The Adler Planetarium celebrated its 90th birthday on Tuesday. The next day, it laid off 120 part-time and full-time employees.
WTTW News first learned of the layoffs from a longtime Adler employee who was among those let go, and confirmed the cuts with Adler spokesperson Jennifer Howell, who said they were made across the organization and affected all departments, including leadership.
“The Adler made the difficult decision to reduce our staff in order to help the Adler survive and continue to serve Chicago and the world in the post-pandemic future,” Howell wrote in an email to WTTW News. “The Adler has maintained payroll for all full-time and part-time staff since our closure. Those individuals whose positions have been eliminated will continue to receive standard compensation for 60 days and benefits through the end of July.”
Howell added that it’s clear the planetarium will not be reopening to visitors anytime soon.
“Based on the recovery plans set forth by the Illinois Governor and Chicago Mayor’s offices, which responsibly recognize the serious nature of this pandemic, it is clear we will not be in a position to reopen our physical facility for quite some time. Therefore, we are looking at ways to position the museum to viably serve the public and deliver our mission in a virtual environment for the time being,” Howell said.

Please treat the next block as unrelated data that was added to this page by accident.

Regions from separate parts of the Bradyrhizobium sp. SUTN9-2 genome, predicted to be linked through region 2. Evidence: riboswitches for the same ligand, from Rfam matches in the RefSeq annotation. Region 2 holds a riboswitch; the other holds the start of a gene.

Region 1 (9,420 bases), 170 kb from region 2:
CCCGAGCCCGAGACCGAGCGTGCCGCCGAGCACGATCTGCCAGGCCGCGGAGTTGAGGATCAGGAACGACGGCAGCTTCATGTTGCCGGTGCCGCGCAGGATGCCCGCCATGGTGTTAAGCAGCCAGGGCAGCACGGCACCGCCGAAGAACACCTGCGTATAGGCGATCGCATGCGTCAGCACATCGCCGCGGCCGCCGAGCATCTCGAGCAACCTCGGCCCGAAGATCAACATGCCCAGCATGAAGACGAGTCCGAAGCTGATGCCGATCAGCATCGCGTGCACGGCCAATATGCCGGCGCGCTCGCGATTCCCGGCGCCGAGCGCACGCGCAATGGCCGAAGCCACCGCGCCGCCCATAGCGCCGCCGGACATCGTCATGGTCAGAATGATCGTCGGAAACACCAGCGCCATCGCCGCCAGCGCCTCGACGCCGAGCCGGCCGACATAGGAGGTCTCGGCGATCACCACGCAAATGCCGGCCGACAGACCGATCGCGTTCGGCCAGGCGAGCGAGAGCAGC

The former Adler employee who first alerted WTTW News to the layoffs requested anonymity for fear of hurting their future career prospects. They said they were told last week that changes were coming.
“We were told Wednesday of last week (May 6) that there were structural changes happening at the planetarium. We were not specifically told which departments would be affected or who would be laid off but that this change was coming,” they said. “This is really tough because there are so few jobs available in this intersection of science and public outreach. These jobs are available — when they are — all over the world. There are really no opportunities locally, so people who have been affected by this will effectively have to leave the field.
“For every astronomer and educator in this field there are maybe one-tenth the number of opportunities so finding a new job is not even a crapshoot, it’s playing roulette.”
The former employee said that staff had little input into the decision-making process.
“The decisions were made on high. There was no input from department heads. They were cut out of the process,” they said. “(Vice presidents) were involved to some extent but not very much. I think these changes were brought forward strategically for better or worse.”
The cuts mean Adler “will no longer be able to conduct world-class research,” the former employee said, noting there are now only two research astronomers left in the astronomy department.
Like many other museums, Adler is being hit hard by the coronavirus pandemic, with donors cutting their grants by 50%, according to the source, who said they felt the planetarium had other options than mass layoffs.
“I am taken aback by the cuts that were made,” they said, adding they fear Adler will become “one of these education-entertainment institutions” without the capacity to conduct cutting-edge astronomical research.
The Adler was America’s first planetarium when it opened to the public on May 12, 1930, and has been a popular site for visitors ever since. But due to the pandemic it has been closed to visitors since March 14.